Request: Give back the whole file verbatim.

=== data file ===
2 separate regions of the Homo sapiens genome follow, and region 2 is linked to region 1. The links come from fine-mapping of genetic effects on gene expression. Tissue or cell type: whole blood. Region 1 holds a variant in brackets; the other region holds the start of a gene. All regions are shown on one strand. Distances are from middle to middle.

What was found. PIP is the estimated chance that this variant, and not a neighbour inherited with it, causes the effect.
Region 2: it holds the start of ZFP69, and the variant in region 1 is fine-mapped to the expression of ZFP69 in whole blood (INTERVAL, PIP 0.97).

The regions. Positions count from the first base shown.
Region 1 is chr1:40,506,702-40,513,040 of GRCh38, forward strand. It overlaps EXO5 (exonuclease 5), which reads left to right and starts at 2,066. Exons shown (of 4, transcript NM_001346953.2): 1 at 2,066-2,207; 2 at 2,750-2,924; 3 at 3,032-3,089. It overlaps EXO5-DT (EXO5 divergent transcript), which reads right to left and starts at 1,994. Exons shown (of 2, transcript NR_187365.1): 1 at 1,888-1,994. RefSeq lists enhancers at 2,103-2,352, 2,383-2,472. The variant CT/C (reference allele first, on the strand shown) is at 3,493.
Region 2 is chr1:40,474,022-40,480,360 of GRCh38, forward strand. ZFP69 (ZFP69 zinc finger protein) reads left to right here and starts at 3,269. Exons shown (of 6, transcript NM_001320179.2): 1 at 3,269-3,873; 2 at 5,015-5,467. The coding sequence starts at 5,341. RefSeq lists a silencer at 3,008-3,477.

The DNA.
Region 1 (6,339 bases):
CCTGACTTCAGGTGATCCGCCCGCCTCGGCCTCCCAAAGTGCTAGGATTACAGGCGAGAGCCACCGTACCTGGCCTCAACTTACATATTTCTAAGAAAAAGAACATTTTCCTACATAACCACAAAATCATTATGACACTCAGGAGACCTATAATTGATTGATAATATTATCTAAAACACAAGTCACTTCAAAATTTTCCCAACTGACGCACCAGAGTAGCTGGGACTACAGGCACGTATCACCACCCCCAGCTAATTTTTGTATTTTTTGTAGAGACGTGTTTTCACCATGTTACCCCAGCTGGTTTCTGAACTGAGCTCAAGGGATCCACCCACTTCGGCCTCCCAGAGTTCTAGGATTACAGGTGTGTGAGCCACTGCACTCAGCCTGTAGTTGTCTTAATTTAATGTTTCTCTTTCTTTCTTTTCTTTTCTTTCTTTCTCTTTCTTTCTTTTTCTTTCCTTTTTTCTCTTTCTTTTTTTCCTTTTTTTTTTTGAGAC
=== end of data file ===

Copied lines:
2 separate regions of the Homo sapiens genome follow, and region 2 is linked to region 1. The links come from fine-mapping of genetic effects on gene expression. Tissue or cell type: whole blood. Region 1 holds a variant in brackets; the other region holds the start of a gene. All regions are shown on one strand. Distances are from middle to middle.

What was found. PIP is the estimated chance that this variant, and not a neighbour inherited with it, causes the effect.
Region 2: it holds the start of ZFP69, and the variant in region 1 is fine-mapped to the expression of ZFP69 in whole blood (INTERVAL, PIP 0.97).

The regions. Positions count from the first base shown.
Region 1 is chr1:40,506,702-40,513,040 of GRCh38, forward strand. It overlaps EXO5 (exonuclease 5), which reads left to right and starts at 2,066. Exons shown (of 4, transcript NM_001346953.2): 1 at 2,066-2,207; 2 at 2,750-2,924; 3 at 3,032-3,089. It overlaps EXO5-DT (EXO5 divergent transcript), which reads right to left and starts at 1,994. Exons shown (of 2, transcript NR_187365.1): 1 at 1,888-1,994. RefSeq lists enhancers at 2,103-2,352, 2,383-2,472. The variant CT/C (reference allele first, on the strand shown) is at 3,493.
Region 2 is chr1:40,474,022-40,480,360 of GRCh38, forward strand. ZFP69 (ZFP69 zinc finger protein) reads left to right here and starts at 3,269. Exons shown (of 6, transcript NM_001320179.2): 1 at 3,269-3,873; 2 at 5,015-5,467. The coding sequence starts at 5,341. RefSeq lists a silencer at 3,008-3,477.

The DNA.
Region 1 (6,339 bases):
CCTGACTTCAGGTGATCCGCCCGCCTCGGCCTCCCAAAGTGCTAGGATTACAGGCGAGAGCCACCGTACCTGGCCTCAACTTACATATTTCTAAGAAAAAGAACATTTTCCTACATAACCACAAAATCATTATGACACTCAGGAGACCTATAATTGATTGATAATATTATCTAAAACACAAGTCACTTCAAAATTTTCCCAACTGACGCACCAGAGTAGCTGGGACTACAGGCACGTATCACCACCCCCAGCTAATTTTTGTATTTTTTGTAGAGACGTGTTTTCACCATGTTACCCCAGCTGGTTTCTGAACTGAGCTCAAGGGATCCACCCACTTCGGCCTCCCAGAGTTCTAGGATTACAGGTGTGTGAGCCACTGCACTCAGCCTGTAGTTGTCTTAATTTAATGTTTCTCTTTCTTTCTTTTCTTTTCTTTCTTTCTCTTTCTTTCTTTTTCTTTCCTTTTTTCTCTTTCTTTTTTTCCTTTTTTTTTTTGAGAC